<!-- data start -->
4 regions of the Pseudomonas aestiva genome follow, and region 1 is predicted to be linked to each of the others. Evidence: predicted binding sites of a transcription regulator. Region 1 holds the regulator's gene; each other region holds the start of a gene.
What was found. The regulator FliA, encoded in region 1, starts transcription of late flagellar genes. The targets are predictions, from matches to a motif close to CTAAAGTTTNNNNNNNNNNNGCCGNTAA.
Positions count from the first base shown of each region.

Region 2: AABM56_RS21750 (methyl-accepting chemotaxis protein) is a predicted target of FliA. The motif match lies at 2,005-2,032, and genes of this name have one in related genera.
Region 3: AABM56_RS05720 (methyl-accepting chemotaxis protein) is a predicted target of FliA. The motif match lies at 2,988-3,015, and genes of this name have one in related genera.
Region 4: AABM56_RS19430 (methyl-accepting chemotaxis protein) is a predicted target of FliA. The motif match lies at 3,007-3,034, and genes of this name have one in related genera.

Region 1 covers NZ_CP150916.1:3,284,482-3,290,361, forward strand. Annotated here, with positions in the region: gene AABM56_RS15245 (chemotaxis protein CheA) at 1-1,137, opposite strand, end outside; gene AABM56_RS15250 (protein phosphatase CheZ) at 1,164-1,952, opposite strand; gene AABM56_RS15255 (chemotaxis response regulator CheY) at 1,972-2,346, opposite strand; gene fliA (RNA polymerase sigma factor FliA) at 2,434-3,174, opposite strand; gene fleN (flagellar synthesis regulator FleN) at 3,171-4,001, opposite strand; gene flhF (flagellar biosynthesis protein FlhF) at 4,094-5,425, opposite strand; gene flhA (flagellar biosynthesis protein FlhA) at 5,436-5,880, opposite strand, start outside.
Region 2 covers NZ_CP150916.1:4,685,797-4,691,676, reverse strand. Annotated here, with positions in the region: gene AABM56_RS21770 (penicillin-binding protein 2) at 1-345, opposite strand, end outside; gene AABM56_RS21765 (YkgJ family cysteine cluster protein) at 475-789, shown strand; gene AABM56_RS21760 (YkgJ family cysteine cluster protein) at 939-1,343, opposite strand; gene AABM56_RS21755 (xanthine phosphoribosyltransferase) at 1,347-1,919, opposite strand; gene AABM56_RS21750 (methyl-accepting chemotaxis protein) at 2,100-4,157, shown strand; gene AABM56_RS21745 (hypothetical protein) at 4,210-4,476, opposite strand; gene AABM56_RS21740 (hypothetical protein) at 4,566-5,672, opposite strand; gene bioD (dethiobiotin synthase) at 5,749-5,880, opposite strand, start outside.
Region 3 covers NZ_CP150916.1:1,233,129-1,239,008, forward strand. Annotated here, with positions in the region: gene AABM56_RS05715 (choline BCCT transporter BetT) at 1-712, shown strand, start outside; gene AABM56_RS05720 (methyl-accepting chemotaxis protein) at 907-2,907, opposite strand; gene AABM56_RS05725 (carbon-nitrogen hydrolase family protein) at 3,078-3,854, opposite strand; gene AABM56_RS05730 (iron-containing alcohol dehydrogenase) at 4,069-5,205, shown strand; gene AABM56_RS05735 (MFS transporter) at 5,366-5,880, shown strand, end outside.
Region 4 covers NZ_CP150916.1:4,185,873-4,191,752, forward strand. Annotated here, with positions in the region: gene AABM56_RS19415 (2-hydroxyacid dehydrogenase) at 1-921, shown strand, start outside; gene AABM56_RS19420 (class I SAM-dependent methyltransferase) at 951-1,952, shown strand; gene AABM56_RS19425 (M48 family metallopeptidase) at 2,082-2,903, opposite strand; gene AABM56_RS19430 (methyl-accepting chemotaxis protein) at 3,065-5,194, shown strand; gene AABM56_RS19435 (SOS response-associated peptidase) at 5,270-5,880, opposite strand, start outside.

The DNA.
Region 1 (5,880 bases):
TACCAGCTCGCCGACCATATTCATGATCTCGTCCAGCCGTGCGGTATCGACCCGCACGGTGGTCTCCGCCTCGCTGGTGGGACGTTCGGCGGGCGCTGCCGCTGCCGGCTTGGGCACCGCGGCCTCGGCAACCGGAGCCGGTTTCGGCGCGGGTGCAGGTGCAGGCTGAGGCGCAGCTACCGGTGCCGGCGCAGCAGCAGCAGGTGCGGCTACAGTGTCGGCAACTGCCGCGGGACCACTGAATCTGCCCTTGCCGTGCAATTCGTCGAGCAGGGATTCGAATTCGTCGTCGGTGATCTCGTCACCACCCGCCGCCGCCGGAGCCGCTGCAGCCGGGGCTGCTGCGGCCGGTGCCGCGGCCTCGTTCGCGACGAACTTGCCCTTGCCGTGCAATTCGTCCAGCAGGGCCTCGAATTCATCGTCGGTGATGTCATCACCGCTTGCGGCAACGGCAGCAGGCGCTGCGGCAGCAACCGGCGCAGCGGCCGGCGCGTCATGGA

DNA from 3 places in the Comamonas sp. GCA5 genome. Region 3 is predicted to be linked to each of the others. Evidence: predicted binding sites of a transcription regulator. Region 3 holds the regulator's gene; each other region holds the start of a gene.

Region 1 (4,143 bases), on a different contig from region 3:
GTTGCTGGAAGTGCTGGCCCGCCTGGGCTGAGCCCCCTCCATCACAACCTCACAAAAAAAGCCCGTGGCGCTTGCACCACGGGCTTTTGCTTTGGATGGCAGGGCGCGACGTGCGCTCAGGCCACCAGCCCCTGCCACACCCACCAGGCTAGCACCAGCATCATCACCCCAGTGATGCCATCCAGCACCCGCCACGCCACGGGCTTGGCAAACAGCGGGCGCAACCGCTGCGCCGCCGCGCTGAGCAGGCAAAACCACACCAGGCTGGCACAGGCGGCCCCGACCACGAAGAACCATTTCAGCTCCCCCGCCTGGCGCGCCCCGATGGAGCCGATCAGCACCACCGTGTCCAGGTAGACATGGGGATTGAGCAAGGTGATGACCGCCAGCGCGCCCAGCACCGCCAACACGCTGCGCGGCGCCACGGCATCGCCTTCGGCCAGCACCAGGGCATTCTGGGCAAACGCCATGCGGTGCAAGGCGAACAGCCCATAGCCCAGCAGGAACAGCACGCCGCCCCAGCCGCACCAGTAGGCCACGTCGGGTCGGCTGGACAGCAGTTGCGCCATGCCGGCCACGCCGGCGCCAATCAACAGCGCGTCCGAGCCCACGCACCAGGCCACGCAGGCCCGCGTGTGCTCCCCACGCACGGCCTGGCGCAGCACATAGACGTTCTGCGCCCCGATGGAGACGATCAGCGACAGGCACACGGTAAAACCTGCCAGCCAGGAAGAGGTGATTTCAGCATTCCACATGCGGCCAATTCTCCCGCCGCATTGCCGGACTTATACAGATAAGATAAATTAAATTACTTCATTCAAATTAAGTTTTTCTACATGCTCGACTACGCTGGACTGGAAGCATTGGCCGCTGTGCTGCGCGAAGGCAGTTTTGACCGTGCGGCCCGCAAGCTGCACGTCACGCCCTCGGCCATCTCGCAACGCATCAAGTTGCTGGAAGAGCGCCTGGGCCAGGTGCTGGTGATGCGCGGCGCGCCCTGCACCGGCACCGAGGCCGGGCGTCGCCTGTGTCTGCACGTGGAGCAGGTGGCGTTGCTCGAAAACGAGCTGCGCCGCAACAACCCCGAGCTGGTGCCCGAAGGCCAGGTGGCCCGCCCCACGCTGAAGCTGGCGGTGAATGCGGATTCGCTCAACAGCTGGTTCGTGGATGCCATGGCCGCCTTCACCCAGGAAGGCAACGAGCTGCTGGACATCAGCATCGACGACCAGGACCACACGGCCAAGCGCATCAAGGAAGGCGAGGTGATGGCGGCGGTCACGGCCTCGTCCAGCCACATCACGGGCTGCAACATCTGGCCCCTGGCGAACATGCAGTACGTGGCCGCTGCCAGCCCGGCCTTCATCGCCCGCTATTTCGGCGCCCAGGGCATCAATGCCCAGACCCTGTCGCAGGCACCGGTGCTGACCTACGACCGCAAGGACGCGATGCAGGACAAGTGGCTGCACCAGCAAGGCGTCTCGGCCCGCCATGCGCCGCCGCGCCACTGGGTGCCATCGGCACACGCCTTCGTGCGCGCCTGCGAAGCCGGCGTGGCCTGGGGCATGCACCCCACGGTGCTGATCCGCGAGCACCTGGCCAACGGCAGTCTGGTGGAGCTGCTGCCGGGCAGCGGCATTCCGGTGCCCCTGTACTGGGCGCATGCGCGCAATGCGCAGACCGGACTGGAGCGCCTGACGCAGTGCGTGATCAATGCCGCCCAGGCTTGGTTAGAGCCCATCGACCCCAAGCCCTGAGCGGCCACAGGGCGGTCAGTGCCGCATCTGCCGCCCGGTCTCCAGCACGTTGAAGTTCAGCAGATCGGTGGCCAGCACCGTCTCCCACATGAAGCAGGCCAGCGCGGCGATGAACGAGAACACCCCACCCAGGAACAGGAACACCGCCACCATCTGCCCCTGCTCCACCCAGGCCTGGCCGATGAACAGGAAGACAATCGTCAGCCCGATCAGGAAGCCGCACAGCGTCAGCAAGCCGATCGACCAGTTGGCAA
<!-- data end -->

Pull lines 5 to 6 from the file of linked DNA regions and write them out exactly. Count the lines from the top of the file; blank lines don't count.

Region 3: AABM56_RS05720 (methyl-accepting chemotaxis protein) is a predicted target of FliA. The motif match lies at 2,988-3,015, and genes of this name have one in related genera.
Region 4: AABM56_RS19430 (methyl-accepting chemotaxis protein) is a predicted target of FliA. The motif match lies at 3,007-3,034, and genes of this name have one in related genera.